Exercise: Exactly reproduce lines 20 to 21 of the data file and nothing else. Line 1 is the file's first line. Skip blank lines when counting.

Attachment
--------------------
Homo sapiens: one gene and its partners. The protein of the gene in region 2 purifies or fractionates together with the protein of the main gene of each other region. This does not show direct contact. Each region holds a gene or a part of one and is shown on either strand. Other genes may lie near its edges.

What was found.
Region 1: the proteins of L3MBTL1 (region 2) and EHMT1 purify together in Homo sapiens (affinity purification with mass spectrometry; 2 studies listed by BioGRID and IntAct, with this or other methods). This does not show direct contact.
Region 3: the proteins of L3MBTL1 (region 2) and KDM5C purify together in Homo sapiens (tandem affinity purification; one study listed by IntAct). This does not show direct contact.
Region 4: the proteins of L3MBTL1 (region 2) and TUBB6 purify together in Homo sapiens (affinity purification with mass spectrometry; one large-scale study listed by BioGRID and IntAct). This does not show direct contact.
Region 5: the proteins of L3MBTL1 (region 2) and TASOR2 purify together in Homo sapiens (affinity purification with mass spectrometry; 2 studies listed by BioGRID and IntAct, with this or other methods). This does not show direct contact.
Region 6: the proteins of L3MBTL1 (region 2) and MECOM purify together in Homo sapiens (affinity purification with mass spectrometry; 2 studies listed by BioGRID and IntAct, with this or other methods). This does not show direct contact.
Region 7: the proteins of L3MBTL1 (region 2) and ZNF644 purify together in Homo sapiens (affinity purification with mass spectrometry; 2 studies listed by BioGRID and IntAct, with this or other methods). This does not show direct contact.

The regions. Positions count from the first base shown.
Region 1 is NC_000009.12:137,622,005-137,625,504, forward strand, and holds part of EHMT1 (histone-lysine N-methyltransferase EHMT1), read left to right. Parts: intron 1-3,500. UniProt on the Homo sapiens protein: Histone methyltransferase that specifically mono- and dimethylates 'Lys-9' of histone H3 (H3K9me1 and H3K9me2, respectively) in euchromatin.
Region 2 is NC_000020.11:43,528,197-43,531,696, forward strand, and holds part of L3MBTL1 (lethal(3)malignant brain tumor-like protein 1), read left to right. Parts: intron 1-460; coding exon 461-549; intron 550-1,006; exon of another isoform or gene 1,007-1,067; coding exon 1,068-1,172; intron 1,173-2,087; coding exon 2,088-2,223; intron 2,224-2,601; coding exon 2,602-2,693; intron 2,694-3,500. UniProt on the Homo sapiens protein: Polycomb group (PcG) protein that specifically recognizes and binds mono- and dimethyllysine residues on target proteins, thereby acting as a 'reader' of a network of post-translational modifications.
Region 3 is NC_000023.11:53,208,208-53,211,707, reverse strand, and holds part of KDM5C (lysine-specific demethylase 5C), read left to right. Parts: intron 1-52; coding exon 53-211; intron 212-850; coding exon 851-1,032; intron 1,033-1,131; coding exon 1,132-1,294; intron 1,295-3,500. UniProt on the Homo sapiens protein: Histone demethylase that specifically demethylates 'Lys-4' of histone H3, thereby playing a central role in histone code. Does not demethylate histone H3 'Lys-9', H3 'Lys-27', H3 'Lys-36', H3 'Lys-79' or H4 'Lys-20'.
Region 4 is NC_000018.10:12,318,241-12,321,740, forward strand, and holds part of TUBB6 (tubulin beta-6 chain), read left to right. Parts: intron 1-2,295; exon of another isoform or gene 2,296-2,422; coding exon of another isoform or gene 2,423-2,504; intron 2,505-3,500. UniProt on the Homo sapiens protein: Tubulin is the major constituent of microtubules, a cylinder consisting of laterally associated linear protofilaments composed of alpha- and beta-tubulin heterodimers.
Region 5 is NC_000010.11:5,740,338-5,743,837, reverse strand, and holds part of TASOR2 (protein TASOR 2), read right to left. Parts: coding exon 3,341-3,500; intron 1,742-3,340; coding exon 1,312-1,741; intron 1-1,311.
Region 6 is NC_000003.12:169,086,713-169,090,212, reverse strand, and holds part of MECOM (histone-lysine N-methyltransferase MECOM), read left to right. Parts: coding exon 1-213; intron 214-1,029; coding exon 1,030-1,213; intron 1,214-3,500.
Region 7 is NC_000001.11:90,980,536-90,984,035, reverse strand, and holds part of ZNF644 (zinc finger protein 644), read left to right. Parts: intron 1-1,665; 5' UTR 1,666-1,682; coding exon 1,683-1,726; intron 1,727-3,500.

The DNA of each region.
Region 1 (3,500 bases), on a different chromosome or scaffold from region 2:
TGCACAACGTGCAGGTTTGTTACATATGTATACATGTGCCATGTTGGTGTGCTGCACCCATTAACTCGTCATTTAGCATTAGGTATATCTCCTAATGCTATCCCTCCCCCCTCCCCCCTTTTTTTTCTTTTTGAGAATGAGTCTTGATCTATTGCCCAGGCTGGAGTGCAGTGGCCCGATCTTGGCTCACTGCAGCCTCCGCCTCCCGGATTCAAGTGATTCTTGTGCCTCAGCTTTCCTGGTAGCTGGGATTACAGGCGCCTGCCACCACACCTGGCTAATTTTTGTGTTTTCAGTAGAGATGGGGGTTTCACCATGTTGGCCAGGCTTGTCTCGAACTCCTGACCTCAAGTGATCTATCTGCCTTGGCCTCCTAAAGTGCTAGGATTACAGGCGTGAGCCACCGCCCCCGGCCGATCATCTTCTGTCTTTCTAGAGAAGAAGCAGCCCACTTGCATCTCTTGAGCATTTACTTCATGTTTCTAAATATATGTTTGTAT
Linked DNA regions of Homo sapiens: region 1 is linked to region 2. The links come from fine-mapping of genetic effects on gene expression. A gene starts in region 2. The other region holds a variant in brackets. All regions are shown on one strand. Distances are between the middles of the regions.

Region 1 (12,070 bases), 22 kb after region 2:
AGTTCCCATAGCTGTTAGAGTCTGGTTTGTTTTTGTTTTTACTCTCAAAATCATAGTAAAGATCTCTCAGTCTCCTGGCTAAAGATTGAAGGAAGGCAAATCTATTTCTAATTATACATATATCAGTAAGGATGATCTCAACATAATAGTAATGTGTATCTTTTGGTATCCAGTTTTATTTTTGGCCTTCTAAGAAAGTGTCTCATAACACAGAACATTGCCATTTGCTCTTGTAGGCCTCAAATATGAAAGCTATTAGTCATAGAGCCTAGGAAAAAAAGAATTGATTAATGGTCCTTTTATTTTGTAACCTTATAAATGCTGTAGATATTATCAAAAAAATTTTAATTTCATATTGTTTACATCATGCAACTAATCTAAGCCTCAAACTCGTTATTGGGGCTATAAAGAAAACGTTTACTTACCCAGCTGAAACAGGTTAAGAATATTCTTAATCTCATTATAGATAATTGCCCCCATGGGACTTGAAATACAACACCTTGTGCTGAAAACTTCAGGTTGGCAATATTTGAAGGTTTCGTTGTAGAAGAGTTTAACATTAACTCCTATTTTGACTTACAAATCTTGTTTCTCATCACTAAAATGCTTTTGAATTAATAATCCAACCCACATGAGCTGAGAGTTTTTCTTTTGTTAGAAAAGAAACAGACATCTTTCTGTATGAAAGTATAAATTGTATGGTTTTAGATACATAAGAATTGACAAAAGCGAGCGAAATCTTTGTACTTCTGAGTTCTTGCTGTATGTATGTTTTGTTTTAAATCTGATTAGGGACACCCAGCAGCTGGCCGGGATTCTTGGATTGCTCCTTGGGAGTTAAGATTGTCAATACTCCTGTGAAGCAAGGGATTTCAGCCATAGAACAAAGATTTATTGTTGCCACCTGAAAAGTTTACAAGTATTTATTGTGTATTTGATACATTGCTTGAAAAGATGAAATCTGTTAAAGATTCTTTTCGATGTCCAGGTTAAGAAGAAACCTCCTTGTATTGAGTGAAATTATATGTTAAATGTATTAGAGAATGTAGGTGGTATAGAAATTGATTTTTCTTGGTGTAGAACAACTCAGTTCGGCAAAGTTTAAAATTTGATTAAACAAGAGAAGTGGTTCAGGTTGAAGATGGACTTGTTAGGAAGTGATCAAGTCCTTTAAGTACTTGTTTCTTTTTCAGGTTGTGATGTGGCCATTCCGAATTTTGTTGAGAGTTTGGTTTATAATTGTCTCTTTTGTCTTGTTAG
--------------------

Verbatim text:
Linked DNA regions of Homo sapiens: region 1 is linked to region 2. The links come from fine-mapping of genetic effects on gene expression. A gene starts in region 2. The other region holds a variant in brackets. All regions are shown on one strand. Distances are between the middles of the regions.

Region 1 (12,070 bases), 22 kb after region 2: